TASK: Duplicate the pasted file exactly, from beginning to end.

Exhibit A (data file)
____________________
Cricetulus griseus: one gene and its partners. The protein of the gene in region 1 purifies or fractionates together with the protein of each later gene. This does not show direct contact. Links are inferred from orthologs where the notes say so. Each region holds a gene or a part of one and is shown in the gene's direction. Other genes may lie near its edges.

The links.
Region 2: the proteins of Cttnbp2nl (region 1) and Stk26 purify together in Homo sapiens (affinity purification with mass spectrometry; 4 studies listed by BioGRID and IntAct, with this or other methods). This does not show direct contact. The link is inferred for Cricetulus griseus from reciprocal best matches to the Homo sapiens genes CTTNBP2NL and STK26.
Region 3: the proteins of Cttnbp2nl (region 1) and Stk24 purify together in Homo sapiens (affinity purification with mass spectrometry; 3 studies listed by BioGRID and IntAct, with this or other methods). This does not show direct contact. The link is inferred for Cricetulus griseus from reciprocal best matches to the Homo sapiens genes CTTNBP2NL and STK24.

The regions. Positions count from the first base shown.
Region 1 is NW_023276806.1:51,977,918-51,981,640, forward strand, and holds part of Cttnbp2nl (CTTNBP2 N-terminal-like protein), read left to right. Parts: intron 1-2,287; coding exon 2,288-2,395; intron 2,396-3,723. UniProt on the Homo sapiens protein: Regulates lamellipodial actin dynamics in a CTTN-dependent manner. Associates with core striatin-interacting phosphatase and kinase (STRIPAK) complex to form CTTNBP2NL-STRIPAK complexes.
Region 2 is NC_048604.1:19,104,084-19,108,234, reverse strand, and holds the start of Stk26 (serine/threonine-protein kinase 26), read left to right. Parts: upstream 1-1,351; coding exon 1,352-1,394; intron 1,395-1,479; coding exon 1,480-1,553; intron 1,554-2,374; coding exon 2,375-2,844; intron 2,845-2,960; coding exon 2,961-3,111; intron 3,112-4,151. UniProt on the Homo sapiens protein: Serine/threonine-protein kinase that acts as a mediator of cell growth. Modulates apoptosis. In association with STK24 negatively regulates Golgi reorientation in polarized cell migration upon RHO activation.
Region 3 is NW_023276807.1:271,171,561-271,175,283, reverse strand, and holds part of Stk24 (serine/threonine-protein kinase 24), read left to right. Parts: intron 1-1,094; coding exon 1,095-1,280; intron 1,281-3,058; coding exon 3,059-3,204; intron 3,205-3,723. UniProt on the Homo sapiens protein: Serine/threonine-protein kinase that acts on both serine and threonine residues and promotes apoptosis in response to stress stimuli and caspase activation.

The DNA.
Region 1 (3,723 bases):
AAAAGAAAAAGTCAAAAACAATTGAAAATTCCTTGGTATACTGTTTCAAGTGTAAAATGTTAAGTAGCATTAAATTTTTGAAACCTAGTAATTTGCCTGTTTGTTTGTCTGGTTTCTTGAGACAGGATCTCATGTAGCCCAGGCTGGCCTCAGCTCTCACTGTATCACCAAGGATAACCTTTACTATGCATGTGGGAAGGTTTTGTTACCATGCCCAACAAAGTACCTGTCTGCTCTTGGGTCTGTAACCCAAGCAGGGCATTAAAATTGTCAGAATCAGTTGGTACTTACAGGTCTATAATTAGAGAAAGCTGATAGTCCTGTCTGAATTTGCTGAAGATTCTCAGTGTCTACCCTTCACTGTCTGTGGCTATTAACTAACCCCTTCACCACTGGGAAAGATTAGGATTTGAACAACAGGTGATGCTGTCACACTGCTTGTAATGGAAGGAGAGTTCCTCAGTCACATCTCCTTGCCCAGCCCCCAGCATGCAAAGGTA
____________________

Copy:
Cricetulus griseus: one gene and its partners. The protein of the gene in region 1 purifies or fractionates together with the protein of each later gene. This does not show direct contact. Links are inferred from orthologs where the notes say so. Each region holds a gene or a part of one and is shown in the gene's direction. Other genes may lie near its edges.

The links.
Region 2: the proteins of Cttnbp2nl (region 1) and Stk26 purify together in Homo sapiens (affinity purification with mass spectrometry; 4 studies listed by BioGRID and IntAct, with this or other methods). This does not show direct contact. The link is inferred for Cricetulus griseus from reciprocal best matches to the Homo sapiens genes CTTNBP2NL and STK26.
Region 3: the proteins of Cttnbp2nl (region 1) and Stk24 purify together in Homo sapiens (affinity purification with mass spectrometry; 3 studies listed by BioGRID and IntAct, with this or other methods). This does not show direct contact. The link is inferred for Cricetulus griseus from reciprocal best matches to the Homo sapiens genes CTTNBP2NL and STK24.

The regions. Positions count from the first base shown.
Region 1 is NW_023276806.1:51,977,918-51,981,640, forward strand, and holds part of Cttnbp2nl (CTTNBP2 N-terminal-like protein), read left to right. Parts: intron 1-2,287; coding exon 2,288-2,395; intron 2,396-3,723. UniProt on the Homo sapiens protein: Regulates lamellipodial actin dynamics in a CTTN-dependent manner. Associates with core striatin-interacting phosphatase and kinase (STRIPAK) complex to form CTTNBP2NL-STRIPAK complexes.
Region 2 is NC_048604.1:19,104,084-19,108,234, reverse strand, and holds the start of Stk26 (serine/threonine-protein kinase 26), read left to right. Parts: upstream 1-1,351; coding exon 1,352-1,394; intron 1,395-1,479; coding exon 1,480-1,553; intron 1,554-2,374; coding exon 2,375-2,844; intron 2,845-2,960; coding exon 2,961-3,111; intron 3,112-4,151. UniProt on the Homo sapiens protein: Serine/threonine-protein kinase that acts as a mediator of cell growth. Modulates apoptosis. In association with STK24 negatively regulates Golgi reorientation in polarized cell migration upon RHO activation.
Region 3 is NW_023276807.1:271,171,561-271,175,283, reverse strand, and holds part of Stk24 (serine/threonine-protein kinase 24), read left to right. Parts: intron 1-1,094; coding exon 1,095-1,280; intron 1,281-3,058; coding exon 3,059-3,204; intron 3,205-3,723. UniProt on the Homo sapiens protein: Serine/threonine-protein kinase that acts on both serine and threonine residues and promotes apoptosis in response to stress stimuli and caspase activation.

The DNA.
Region 1 (3,723 bases):
AAAAGAAAAAGTCAAAAACAATTGAAAATTCCTTGGTATACTGTTTCAAGTGTAAAATGTTAAGTAGCATTAAATTTTTGAAACCTAGTAATTTGCCTGTTTGTTTGTCTGGTTTCTTGAGACAGGATCTCATGTAGCCCAGGCTGGCCTCAGCTCTCACTGTATCACCAAGGATAACCTTTACTATGCATGTGGGAAGGTTTTGTTACCATGCCCAACAAAGTACCTGTCTGCTCTTGGGTCTGTAACCCAAGCAGGGCATTAAAATTGTCAGAATCAGTTGGTACTTACAGGTCTATAATTAGAGAAAGCTGATAGTCCTGTCTGAATTTGCTGAAGATTCTCAGTGTCTACCCTTCACTGTCTGTGGCTATTAACTAACCCCTTCACCACTGGGAAAGATTAGGATTTGAACAACAGGTGATGCTGTCACACTGCTTGTAATGGAAGGAGAGTTCCTCAGTCACATCTCCTTGCCCAGCCCCCAGCATGCAAAGGTA